The dawn of the artificial intelligence age has finally arrived. Though some regard this transformative technology in terms of job-taking robots or the Terminator, the reality is likely to be much more benign. In fact, creating more powerful computers than ever before is far more likely to unlock a new wave of economic growth, which is great news for tech investors today.
There are plenty of publicly traded companies helping pioneer artificial intelligence. Let's look at three that are at the forefront of bringing artificial intelligence into our everyday lives: Facebook (NASDAQ:FB), Microsoft (NASDAQ:MSFT), and Apple (NASDAQ:AAPL).
The world's largest social network has been pushing the envelope in AI development in ways both theoretical and functional. In fact, Facebook has two separate AI departments -- one for academic research, and the other for infusing its products with AI to help grow profits. On the research side, there's Facebook AI Research, or FAIR, the academic wing of Facebook's AI efforts. Hiring heavily from academia, FAIR helps produce major breakthroughs in the field, though it's not yet clear how much of an impact Facebook's big-ticket research will have on its near- to medium-term future.
In a more day-to-day sense, Facebook has been leveraging AI for some time to help fuel its growth. Facebook's AI helps parse our connections, the text we write in each post, and more to optimize the advertisements it serves us. The company has also created an interesting business using AIs chatbots and other apps -- over 33,000 at last count -- within its multiple sprawling messaging platforms.
As with the remaining names on this list, Facebook's efforts in AI are still in their early phases, but the company has grand plans for the technology in its future.
In most respects, Microsoft's AI efforts have yet to result in significant product innovations. Microsoft uses deep learning, neural nets, and the like to help feed and analyze data, and the results are manifesting themselves in some of its products. For instance, Microsoft's Cortana uses AI to continually refine and improve its responses to user queries, and AI allows Skype to translate video conversations across seven popular languages. However, these efforts remain more incremental than transformational at this point.
Microsoft remains active on the research front, including its work in neural networks, and is racking up some impressive results in the process. For example, Microsoft researchers recently won an internationally recognized computer image recognition competition by creating a neural network far larger than any other that academics had previously built, solving some thorny engineering problems along the way.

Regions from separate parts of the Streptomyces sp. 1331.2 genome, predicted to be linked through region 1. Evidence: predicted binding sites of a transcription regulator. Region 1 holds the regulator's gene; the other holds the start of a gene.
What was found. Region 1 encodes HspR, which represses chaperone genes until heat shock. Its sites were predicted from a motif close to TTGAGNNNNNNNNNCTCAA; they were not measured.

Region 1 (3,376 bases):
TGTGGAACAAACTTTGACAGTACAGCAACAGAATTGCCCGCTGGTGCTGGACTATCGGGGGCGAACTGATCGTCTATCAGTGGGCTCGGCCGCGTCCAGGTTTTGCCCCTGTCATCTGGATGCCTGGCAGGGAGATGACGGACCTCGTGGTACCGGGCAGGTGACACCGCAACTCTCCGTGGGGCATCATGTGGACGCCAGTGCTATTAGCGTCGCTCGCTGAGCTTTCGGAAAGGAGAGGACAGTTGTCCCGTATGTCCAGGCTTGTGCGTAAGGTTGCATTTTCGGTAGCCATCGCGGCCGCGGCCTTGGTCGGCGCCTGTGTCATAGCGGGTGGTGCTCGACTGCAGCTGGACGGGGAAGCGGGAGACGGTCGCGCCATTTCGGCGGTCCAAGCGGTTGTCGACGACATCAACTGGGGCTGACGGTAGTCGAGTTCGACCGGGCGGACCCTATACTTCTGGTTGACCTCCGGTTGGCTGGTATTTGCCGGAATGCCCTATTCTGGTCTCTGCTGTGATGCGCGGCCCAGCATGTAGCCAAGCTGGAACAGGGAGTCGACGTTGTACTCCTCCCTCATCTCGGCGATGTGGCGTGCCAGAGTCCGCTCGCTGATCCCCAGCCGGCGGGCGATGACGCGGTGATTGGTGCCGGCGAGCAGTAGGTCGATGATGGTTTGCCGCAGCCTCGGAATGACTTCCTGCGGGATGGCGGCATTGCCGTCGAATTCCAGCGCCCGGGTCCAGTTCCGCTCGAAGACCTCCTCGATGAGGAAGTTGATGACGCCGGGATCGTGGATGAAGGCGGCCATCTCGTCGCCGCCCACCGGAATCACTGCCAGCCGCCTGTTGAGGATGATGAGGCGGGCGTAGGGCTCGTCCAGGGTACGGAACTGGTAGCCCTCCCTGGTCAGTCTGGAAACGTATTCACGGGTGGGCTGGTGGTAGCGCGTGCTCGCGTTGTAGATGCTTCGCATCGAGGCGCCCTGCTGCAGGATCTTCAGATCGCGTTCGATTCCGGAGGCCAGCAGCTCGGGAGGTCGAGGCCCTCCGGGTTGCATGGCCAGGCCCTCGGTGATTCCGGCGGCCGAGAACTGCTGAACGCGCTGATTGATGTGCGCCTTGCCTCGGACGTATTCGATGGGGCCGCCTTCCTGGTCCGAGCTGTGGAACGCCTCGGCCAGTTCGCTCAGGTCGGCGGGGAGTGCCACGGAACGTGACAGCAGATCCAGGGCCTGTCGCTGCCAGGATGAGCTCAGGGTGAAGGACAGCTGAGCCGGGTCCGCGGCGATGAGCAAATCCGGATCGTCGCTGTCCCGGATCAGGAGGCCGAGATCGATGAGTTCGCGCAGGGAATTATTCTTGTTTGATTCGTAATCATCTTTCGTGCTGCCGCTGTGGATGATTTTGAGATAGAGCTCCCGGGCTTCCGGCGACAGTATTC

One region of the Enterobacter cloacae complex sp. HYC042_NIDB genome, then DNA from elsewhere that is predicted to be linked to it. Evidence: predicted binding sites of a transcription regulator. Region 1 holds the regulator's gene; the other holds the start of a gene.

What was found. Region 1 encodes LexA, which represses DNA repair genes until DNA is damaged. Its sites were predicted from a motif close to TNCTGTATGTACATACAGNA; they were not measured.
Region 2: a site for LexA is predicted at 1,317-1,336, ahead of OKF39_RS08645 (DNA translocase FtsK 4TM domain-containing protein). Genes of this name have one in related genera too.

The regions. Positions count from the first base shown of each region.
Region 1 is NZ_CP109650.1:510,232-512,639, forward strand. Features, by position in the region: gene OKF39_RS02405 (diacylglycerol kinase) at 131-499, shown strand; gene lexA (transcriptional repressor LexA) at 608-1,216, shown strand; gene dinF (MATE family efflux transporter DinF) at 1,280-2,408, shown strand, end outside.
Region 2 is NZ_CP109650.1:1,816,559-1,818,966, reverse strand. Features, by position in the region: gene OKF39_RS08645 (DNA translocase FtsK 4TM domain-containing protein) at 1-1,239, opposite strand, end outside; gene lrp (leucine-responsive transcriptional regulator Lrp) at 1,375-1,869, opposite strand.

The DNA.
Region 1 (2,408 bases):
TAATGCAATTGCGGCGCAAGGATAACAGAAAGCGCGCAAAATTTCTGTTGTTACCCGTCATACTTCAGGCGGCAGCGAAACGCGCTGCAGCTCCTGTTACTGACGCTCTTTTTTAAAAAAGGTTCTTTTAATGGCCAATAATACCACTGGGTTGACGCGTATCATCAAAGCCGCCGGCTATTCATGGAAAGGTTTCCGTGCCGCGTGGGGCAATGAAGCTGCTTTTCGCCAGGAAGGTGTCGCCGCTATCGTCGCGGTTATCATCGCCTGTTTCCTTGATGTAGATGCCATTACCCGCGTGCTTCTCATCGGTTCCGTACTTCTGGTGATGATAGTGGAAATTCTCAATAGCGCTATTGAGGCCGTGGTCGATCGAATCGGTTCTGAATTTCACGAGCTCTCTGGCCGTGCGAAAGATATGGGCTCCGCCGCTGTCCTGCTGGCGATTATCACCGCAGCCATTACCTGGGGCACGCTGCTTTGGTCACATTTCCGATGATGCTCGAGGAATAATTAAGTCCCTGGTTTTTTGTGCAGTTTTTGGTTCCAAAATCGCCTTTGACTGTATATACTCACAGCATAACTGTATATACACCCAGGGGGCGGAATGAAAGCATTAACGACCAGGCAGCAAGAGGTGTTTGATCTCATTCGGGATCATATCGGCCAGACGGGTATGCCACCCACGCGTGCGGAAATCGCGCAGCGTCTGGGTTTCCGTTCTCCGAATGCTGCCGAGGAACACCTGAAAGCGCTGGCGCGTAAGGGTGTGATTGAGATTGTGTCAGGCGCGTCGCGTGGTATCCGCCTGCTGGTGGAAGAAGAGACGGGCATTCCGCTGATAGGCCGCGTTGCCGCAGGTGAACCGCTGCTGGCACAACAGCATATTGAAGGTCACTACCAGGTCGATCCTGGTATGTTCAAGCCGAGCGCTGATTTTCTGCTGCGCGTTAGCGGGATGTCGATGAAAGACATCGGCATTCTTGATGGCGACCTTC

Major breakthroughs will probably remain in the lab for the coming years, but the company is indeed vying for a prominent place in our AI-powered futures.
Secretive Apple doesn't get a lot of credit for its AI work, but now it's using PR to tout its own ambitions. Unlike Facebook and Microsoft, Apple has pursued a more product-centric strategy with its AI efforts. In fact, Apple uses AI to prevent fraud in the Apple Store, optimize iPhone battery life between charges, and figure out whether an Apple Watch user is exercising or doing something else, among other things.
Since Apple lives and dies by the strength of its next product, its choice to notch AI wins in a host of understated ways makes perfect sense. Rather than focus as intently on creating the next transformative breakthrough in AI -- Apple's been less than forthcoming about its own research efforts -- Apple can use its army of iDevice owners to find useful ways to keep tweaking its devices for the better, while maintaining its strict user privacy standards.
It only gets better from here
When making virtual assistants "less dumb" is touted as a major innovation, it's easy to take a cynical view of AI as tech's latest passing fad. And it's true that the products in consumers' hands probably don't fit with how the public tends to think of AI. However, as with all major technologies, the incremental changes should add up to something significant over a long enough span. Given the resources and talent the tech companies have dedicated to this sector, it seems only a matter of time before AI earns a more prominent place in our daily lives.
Andrew Tonner owns shares of Apple. The Motley Fool owns shares of and recommends Apple and Facebook. The Motley Fool owns shares of Microsoft and has the following options: long January 2018 $90 calls on Apple and short January 2018 $95 calls on Apple. Try any of our Foolish newsletter services free for 30 days. We Fools may not all hold the same opinions, but we all believe that considering a diverse range of insights makes us better investors. The Motley Fool has a disclosure policy.